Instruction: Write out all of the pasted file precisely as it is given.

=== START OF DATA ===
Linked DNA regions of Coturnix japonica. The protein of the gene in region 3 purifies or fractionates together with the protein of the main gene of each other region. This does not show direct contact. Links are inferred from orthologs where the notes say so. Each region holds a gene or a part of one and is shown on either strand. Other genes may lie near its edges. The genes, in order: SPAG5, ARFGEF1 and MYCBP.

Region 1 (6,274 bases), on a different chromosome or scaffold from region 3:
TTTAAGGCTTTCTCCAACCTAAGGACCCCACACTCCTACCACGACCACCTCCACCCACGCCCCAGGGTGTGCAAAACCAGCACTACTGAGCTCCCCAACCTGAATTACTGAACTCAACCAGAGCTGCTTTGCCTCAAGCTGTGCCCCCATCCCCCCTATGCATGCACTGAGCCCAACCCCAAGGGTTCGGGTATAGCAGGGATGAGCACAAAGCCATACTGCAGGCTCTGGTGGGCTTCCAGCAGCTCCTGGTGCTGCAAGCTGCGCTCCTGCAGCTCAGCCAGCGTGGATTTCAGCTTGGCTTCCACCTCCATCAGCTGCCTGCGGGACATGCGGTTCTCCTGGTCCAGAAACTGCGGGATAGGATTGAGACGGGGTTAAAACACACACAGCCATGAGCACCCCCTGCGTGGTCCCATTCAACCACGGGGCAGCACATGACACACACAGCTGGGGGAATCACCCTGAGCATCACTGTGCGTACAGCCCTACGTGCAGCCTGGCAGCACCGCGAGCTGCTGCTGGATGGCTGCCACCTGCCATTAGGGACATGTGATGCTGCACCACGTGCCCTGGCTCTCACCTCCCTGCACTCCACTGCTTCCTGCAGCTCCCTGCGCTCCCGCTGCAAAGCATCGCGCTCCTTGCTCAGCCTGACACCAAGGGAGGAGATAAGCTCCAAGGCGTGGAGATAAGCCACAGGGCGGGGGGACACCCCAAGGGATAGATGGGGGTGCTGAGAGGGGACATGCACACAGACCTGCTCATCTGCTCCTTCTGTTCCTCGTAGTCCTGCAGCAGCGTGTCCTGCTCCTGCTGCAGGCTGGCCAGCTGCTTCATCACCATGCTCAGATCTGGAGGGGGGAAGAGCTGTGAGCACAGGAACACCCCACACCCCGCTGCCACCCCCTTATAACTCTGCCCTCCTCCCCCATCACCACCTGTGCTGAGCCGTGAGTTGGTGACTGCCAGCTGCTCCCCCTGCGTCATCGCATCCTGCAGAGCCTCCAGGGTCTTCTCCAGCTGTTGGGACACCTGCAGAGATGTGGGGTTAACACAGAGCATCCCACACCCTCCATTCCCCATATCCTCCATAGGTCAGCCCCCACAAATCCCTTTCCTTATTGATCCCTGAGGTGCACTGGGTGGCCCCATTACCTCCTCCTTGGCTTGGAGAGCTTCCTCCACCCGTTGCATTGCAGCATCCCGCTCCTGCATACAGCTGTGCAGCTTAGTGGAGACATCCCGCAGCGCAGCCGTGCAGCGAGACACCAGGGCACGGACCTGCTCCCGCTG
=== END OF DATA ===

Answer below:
Linked DNA regions of Coturnix japonica. The protein of the gene in region 3 purifies or fractionates together with the protein of the main gene of each other region. This does not show direct contact. Links are inferred from orthologs where the notes say so. Each region holds a gene or a part of one and is shown on either strand. Other genes may lie near its edges. The genes, in order: SPAG5, ARFGEF1 and MYCBP.

Region 1 (6,274 bases), on a different chromosome or scaffold from region 3:
TTTAAGGCTTTCTCCAACCTAAGGACCCCACACTCCTACCACGACCACCTCCACCCACGCCCCAGGGTGTGCAAAACCAGCACTACTGAGCTCCCCAACCTGAATTACTGAACTCAACCAGAGCTGCTTTGCCTCAAGCTGTGCCCCCATCCCCCCTATGCATGCACTGAGCCCAACCCCAAGGGTTCGGGTATAGCAGGGATGAGCACAAAGCCATACTGCAGGCTCTGGTGGGCTTCCAGCAGCTCCTGGTGCTGCAAGCTGCGCTCCTGCAGCTCAGCCAGCGTGGATTTCAGCTTGGCTTCCACCTCCATCAGCTGCCTGCGGGACATGCGGTTCTCCTGGTCCAGAAACTGCGGGATAGGATTGAGACGGGGTTAAAACACACACAGCCATGAGCACCCCCTGCGTGGTCCCATTCAACCACGGGGCAGCACATGACACACACAGCTGGGGGAATCACCCTGAGCATCACTGTGCGTACAGCCCTACGTGCAGCCTGGCAGCACCGCGAGCTGCTGCTGGATGGCTGCCACCTGCCATTAGGGACATGTGATGCTGCACCACGTGCCCTGGCTCTCACCTCCCTGCACTCCACTGCTTCCTGCAGCTCCCTGCGCTCCCGCTGCAAAGCATCGCGCTCCTTGCTCAGCCTGACACCAAGGGAGGAGATAAGCTCCAAGGCGTGGAGATAAGCCACAGGGCGGGGGGACACCCCAAGGGATAGATGGGGGTGCTGAGAGGGGACATGCACACAGACCTGCTCATCTGCTCCTTCTGTTCCTCGTAGTCCTGCAGCAGCGTGTCCTGCTCCTGCTGCAGGCTGGCCAGCTGCTTCATCACCATGCTCAGATCTGGAGGGGGGAAGAGCTGTGAGCACAGGAACACCCCACACCCCGCTGCCACCCCCTTATAACTCTGCCCTCCTCCCCCATCACCACCTGTGCTGAGCCGTGAGTTGGTGACTGCCAGCTGCTCCCCCTGCGTCATCGCATCCTGCAGAGCCTCCAGGGTCTTCTCCAGCTGTTGGGACACCTGCAGAGATGTGGGGTTAACACAGAGCATCCCACACCCTCCATTCCCCATATCCTCCATAGGTCAGCCCCCACAAATCCCTTTCCTTATTGATCCCTGAGGTGCACTGGGTGGCCCCATTACCTCCTCCTTGGCTTGGAGAGCTTCCTCCACCCGTTGCATTGCAGCATCCCGCTCCTGCATACAGCTGTGCAGCTTAGTGGAGACATCCCGCAGCGCAGCCGTGCAGCGAGACACCAGGGCACGGACCTGCTCCCGCTG